You may need a little time to settle into the compact remote with a tricky navigation pad. Also, note that the buttons are super-sensitive, and dropping the remote might accidentally interrupt whatever you’re watching.
Samsung Q70A review: Hardware and picture quality
The Samsung Q70A is a 120Hz QLED panel with edge backlighting. Edge backlights mean that the Q70A cannot perform local dimming, which limits the panel’s ability to execute precision contrast. This drawback is not as severe as it could be, thanks to the screen’s impressive contrast ratio.
Lastly, the TV has a color gamut that is wide enough for HDR content. The only drawback is some limitation in the panel’s coverage of the green color space. Here’s what happens when we put the panel’s hardware to work:
Color reproduction is excellent right out of the box, and the panel renders colors that closely match your digital source material. You may notice that bright colors are brighter than they should be and that black levels don’t get as deep as black velvet.
Brightness, contrast, and HDR content
The Q70A can reach sustained peak brightness levels of 560 nits and black levels of 0.08nits. This stark contrast between the brightest and darkest colors gives the panel’s circuitry the material to create:
- Fine detail in SDR and HDR, more so in bright scenes
- Highlight detailing
- Depth and texture that jumps off the screen
- Passable shadow detail
You may notice a loss of definition in dark scenes or in dark sections of an image. Fine detail, texture, and contouring could flatten and fade into a dark background. This shortcoming comes down to a lack of local dimming, which limits the panel’s ability to render precision contrast.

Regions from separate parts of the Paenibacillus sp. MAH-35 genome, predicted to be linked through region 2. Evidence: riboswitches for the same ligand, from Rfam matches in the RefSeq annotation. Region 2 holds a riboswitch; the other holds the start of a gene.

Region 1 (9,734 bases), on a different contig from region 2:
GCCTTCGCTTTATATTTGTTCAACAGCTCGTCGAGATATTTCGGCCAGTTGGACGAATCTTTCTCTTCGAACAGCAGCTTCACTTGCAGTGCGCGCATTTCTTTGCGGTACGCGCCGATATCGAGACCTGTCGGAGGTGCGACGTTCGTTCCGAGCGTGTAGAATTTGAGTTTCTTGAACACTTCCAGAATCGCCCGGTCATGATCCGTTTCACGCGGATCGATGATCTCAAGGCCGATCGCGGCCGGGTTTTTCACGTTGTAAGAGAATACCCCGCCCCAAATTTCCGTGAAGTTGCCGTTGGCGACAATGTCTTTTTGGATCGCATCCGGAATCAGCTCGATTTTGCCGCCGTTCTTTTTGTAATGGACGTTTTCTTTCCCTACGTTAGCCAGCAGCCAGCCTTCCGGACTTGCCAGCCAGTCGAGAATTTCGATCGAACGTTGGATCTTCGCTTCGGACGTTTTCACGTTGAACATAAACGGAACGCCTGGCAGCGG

The Samsung Q70A is a VA panel with narrow viewing angles that affect how images look from the side of the TV.
At 20 degrees from the center, black colors start to turn gray and brighter colors start to wash out. The noticeable color shift occurs at about 35 degrees from the center. The images start to dim and lose definition at 40 degrees from the center. To put it another way, the Q70A does not lend itself to expansive seating arrangements.
For starters, the edge backlights of the Q70A may cause light to bleed through. The severity of the blooming and bleedthrough may vary from one Q70 TV set to the next.
A black screen on the Q70 looks mostly uniform, which makes this TV ideal for dark room viewing. On the other hand, you may notice a slight dirty-screen artifact in sports content. The green expanse of a football or baseball stadium may develop dirty-brown patches every now and then. Again, uniformity issues vary between individual TV sets.
This is one area where the Samsung Q70A outperforms competing TVs with similar specs. The Q70A has an input lag of less than 10 seconds in game mode. This means that it takes less than 10 seconds for a signal to reach the panel and change a pixel.
The TV’s pixels are just as nimble, with a response time of less than 10 seconds in game mode. In other words, a pixel will change color in less than 10 seconds. The result is smooth, blur-free motion and a responsive screen that gamers will enjoy.
Gaming features like 4K/120 support, VRR FreeSync, and auto low latency mode (ALLM) only sweeten an already sweet deal.
- Pleasant design
- Excellent color accuracy
- Good rendering of HDR content
- HDMI4 supports 4K/120, VRR FreeSync and ALLM
- Good motion handling
- Not everyone will like the TV remote
- The firmware could act up, and you may have to do a software upgrade
- Clunky Tizen interface that makes you scroll through promoted content
- Intrusive ads that obstruct sections of content as you watch
- Some panels may have screen uniformity issues
Samsung Q70A review verdict: The Samsung Q70A has stiff competition
This Samsung Q70A review finds a QLED TV that offers excellent picture quality on most counts. A special mention goes to budget Tizen’s messy, ad-infested interface. Still, it’s a quality TV that’s excellent for gaming. Click here to learn more about this TV.